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Study: Your skin can smell, too

Scientists have known that there are odor receptors in more places than just the nose, including the heart, kidneys, and liver. A group of biologists has now discovered that the skin is also covered with olfactory receptors.

The team at Ruhr University Bochum in Germany found that more than 15 of the olfactory receptors in the nose are also in human skin cells, Dr. Hanns Hatt, lead researcher, told The New York Times. When one of those receptors, OR2AT4, is exposed to a synthetic sandalwood odor known as Sandalore, injured tissue seems to heal; tests found that skin abrasions healed 30 percent faster when Sandalore was used. Scientists believe this finding could make it easier to treat aging skin or major trauma.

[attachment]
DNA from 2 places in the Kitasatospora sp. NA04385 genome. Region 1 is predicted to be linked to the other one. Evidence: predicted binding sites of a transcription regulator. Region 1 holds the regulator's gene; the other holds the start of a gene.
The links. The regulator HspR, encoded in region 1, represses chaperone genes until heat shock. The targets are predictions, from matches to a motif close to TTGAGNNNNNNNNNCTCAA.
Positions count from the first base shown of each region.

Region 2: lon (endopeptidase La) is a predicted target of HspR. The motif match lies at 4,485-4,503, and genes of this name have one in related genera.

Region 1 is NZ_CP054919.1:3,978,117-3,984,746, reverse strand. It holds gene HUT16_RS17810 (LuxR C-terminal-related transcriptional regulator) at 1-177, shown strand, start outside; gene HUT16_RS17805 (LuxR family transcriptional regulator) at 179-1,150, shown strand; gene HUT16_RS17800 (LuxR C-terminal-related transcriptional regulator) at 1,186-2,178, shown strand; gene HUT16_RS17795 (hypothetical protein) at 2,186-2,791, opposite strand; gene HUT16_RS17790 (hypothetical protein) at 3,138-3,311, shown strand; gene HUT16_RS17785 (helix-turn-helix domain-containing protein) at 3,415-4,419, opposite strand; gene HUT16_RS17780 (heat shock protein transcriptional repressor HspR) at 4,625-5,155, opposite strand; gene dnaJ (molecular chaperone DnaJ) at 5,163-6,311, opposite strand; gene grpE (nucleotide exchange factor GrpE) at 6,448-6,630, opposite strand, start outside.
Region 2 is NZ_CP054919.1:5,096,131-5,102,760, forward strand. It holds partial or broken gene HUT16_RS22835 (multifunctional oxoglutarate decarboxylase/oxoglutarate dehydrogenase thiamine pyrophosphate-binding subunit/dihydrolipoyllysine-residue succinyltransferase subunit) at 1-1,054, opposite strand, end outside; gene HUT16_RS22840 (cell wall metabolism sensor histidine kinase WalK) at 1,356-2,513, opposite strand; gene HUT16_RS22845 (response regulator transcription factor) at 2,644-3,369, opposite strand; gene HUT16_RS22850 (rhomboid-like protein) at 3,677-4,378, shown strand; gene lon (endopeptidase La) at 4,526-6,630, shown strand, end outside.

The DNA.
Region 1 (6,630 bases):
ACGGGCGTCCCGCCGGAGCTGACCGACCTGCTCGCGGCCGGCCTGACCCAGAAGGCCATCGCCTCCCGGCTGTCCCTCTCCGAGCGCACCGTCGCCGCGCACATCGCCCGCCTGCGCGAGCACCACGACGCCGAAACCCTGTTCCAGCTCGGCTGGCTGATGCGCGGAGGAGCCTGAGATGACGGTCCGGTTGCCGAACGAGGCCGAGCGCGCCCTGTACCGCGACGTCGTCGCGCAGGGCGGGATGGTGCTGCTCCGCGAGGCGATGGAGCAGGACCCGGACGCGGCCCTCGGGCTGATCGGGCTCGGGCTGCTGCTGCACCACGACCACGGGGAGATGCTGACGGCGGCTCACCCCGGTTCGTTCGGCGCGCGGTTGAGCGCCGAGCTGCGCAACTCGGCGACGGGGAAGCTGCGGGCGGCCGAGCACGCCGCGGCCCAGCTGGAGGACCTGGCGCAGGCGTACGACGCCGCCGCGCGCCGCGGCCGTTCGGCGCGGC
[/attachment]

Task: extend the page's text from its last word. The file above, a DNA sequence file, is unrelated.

They still have a lot more studying to do. The human body has 350 different types of olfactory receptors, and only a few receptors have been paired with the chemical compounds they are able to detect. "If you think of olfactory receptors as specialized chemical detectors, instead of as receptors in your nose that detect smell, then it makes a lot of sense for them to be in other places," says Jennifer Pluznick, assistant professor of physiology at Johns Hopkins University.

Read more about the study at The New York Times.